You won't believe how easy it is to make brown sugar! All you need is sugar and molasses and your homemade brown sugar can be ready in minutes. Works in all recipes where brown sugar is needed.
Brown sugar is a sweetener found in many different recipes. It adds moisture and a wonderful caramel flavor to so many delicious baked goods. It is an essential ingredient in our our deep dish chocolate chip cookie, Bananas Foster, butter pecan granola, and in our mini spice cake.
If you find yourself eager to make a recipe that calls for brown sugar and you find that you've run out, no need to rush off to the grocery store to purchase a package, make you own with this easy brown sugar recipe.
By adding molasses to sugar, you are making the same brown sugar that can be purchased at the store. When you make a small batch, you don't have to worry about your package of store-bought brown sugar turning into hard clumps if it isn't used right away.
Why This Recipe Works
- I use this recipe often it works in every recipe where brown sugar needed.
- You might even have the ingredients already in your pantry.
- It's quick and easy.
- It is cheaper to make than buying it.
- You can make either light or dark, depending on the type you need.
- If you don't go through a lot of brown sugar, you can make just a small amount. This way, the brown sugar won't get dried out in your pantry
See recipe box below for ingredient amounts and full recipe instructions.
How To Make This Recipe
- Measure out the sugar and molasses. To make a small batch of light brown sugar, use 1 cup of granulated sugar and 1 tablespoon of molasses (also called treacle in the UK). If you want to make dark brown sugar, add an extra tablespoon of molasses
- Combine the sugar and molasses. Place the sugar in a medium-sized bowl and add the molasses. Use a fork, rubber spatula, or even your fingers to slowly work the molasses into the sugar.
- This brown sugar recipe calls for using just 1 tablespoon of molasses for each cup of white sugar, but you can adjust the amount of molasses depending on whether you want to make light or dark brown sugar. To make dark brown sugar: Increase the molasses to 2 tablespoons per 1 cup of sugar.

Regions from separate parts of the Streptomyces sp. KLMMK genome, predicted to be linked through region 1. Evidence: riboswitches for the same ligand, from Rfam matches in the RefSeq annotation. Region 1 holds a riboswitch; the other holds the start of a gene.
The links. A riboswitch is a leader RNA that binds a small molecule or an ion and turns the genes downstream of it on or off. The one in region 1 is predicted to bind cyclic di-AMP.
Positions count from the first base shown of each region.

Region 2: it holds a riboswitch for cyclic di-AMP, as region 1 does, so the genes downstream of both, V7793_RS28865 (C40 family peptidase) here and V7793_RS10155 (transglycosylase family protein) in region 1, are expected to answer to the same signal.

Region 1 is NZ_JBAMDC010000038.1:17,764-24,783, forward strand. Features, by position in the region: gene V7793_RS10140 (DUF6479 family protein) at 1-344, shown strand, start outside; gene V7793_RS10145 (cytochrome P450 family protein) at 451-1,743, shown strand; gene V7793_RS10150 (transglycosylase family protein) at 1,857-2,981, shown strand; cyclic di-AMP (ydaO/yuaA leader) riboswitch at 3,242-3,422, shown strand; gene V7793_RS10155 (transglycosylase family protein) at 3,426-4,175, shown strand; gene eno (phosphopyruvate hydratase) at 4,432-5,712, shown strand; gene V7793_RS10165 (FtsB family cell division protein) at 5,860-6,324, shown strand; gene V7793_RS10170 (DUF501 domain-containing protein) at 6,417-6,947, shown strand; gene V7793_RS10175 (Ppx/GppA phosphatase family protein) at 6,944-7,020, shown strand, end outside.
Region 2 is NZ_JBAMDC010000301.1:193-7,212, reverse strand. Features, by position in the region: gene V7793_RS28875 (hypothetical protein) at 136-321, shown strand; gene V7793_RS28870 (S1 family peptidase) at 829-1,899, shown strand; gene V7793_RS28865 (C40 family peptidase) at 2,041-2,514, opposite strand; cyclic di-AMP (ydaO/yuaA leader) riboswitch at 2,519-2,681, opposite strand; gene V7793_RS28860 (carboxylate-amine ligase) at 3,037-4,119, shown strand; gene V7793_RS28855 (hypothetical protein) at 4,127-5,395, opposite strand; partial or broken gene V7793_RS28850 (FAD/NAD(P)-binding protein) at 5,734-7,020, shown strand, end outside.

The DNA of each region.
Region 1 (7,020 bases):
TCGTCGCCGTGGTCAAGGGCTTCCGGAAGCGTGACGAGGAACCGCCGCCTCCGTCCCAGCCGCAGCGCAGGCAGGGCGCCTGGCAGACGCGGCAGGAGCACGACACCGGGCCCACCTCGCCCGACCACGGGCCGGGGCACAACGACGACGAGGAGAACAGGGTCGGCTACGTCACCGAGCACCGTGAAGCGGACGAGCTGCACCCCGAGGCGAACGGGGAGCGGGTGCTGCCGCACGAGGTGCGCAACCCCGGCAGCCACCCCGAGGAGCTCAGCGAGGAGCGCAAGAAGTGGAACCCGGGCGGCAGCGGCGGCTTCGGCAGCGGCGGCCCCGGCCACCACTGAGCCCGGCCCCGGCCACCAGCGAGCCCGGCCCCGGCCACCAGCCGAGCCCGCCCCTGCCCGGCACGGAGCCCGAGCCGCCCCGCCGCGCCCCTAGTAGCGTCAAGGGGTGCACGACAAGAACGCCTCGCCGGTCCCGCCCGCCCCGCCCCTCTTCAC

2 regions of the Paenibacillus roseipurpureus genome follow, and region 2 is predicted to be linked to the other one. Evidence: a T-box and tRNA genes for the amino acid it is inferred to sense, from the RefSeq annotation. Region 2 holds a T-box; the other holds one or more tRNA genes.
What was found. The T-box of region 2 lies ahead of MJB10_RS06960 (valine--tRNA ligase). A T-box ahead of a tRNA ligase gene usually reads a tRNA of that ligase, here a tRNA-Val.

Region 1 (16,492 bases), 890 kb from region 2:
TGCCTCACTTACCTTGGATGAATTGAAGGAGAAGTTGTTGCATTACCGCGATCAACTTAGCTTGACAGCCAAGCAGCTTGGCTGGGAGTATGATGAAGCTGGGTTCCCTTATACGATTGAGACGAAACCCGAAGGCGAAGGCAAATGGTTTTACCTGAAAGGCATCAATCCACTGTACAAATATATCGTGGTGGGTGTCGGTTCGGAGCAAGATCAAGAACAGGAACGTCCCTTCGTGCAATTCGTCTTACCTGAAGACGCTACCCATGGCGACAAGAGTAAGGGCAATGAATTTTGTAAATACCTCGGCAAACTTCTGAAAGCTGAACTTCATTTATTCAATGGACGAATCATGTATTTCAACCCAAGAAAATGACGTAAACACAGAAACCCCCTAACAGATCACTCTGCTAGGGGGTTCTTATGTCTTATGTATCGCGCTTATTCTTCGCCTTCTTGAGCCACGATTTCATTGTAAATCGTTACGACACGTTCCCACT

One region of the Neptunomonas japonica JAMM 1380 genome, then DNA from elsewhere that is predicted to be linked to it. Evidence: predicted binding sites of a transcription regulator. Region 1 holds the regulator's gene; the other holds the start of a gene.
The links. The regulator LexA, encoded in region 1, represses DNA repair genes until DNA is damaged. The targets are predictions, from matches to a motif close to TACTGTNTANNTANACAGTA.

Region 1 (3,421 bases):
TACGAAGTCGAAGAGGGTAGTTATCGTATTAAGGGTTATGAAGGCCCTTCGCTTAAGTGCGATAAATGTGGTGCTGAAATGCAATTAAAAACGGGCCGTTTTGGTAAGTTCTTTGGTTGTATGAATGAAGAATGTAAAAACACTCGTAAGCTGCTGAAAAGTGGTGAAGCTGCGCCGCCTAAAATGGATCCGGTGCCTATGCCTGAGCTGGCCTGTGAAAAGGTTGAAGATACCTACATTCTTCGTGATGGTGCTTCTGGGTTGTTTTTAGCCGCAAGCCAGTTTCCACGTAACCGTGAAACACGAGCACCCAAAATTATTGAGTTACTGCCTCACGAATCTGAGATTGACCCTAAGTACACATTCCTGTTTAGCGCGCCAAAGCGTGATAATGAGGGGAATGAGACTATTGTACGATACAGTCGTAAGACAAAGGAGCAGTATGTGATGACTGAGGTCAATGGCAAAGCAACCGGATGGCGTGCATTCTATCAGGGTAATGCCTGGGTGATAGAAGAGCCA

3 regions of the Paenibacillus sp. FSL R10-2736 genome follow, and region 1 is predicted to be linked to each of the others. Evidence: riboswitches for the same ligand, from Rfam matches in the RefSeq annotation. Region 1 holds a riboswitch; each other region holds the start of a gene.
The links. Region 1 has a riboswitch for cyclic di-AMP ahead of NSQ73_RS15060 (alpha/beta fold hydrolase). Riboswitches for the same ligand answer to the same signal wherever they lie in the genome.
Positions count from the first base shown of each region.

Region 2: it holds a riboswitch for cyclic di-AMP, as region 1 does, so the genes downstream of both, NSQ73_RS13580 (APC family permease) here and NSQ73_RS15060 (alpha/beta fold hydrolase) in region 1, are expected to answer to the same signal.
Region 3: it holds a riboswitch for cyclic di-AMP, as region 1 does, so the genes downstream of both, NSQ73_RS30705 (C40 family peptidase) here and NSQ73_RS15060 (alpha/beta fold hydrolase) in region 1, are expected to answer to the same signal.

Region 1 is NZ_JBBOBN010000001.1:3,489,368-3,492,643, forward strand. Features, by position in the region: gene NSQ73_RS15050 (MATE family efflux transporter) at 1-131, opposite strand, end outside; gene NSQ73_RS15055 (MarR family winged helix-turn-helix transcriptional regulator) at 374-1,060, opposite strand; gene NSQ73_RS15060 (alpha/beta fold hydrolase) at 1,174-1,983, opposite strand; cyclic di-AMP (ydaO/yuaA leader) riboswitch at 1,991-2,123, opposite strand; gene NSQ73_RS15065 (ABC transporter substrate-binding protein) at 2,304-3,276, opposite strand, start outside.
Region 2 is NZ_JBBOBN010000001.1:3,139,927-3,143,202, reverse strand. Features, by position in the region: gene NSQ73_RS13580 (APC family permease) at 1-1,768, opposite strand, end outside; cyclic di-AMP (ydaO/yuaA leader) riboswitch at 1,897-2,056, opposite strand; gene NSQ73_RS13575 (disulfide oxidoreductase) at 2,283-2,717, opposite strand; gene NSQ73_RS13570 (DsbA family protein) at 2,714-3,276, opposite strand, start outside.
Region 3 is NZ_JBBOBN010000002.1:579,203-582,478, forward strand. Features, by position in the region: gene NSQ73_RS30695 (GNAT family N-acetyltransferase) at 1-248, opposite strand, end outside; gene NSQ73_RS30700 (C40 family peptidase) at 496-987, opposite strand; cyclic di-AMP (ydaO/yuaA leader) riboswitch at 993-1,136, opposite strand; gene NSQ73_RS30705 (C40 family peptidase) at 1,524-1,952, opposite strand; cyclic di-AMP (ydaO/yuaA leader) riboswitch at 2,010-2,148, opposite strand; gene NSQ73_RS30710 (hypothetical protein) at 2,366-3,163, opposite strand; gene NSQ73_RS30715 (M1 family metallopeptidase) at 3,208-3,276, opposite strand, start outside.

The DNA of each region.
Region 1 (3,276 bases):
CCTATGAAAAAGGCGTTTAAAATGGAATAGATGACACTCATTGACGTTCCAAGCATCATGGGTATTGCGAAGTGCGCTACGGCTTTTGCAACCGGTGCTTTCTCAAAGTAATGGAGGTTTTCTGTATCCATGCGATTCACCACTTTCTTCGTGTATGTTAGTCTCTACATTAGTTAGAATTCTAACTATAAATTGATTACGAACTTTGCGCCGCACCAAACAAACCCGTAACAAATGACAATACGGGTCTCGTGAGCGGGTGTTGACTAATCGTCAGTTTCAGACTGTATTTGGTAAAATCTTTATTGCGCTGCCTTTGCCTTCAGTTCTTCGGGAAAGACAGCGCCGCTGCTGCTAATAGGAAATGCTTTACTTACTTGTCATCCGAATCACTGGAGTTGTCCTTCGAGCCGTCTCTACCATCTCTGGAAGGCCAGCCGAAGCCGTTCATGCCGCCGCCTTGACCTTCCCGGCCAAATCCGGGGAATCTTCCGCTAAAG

- If you don't have molasses but need brown sugar for a recipe, add a tablespoon of pure maple syrup, golden syrup, or agave nectar to 1 cup of granulated sugar. The flavor will be different but they will be a similar texture and have a similar amount of moisture. They will work in a pinch.
Frequently Asked Questions
Store your homemade brown sugar in an airtight container or sealable plastic bag at room temperature for up to 1 month.
The difference between the two is the amount of molasses used.
When a recipe calls for brown sugar, it usually means light brown sugar should be used. Generally, both types are interchangeable but are not exact substitutes. Some baking recipes like cakes and cookies can be sensitive to moisture (found in molasses) and the difference in the moisture content between the two can affect how well the baked goods rise. It may also affect the recipe's taste and color.
Ways To Use Leftover Ingredients
If you have any ingredients left over from this small batch brown sugar recipe, you might like to consider using them in any of these single serving and small batch recipes.
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- 1 cup granulated sugar
- 1 tablespoon molasses
- Combine the sugar and molasses in a bowl and use a fork, spoon, or your fingertips to mix.
- Transfer to an airtight container and store at room temperature for 1 month.
- This brown sugar recipe calls for using just 1 tablespoon of molasses for each cup of white sugar, but you can adjust the amount of molasses depending on whether you want to make light or dark brown sugar. To make dark brown sugar: Increase the molasses to 2 tablespoons per 1 cup of granulated sugar.
- If you don't have molasses but need brown sugar for a recipe, add a tablespoon of pure maple syrup, golden syrup, or agave nectar to 1 cup of granulated sugar. The flavor will be different but they will be a similar texture and have a similar amount of moisture and will work in a pinch.
The information shown is an estimate provided by an online nutrition calculator. It should not be considered a substitute for a professional nutritionist’s advice.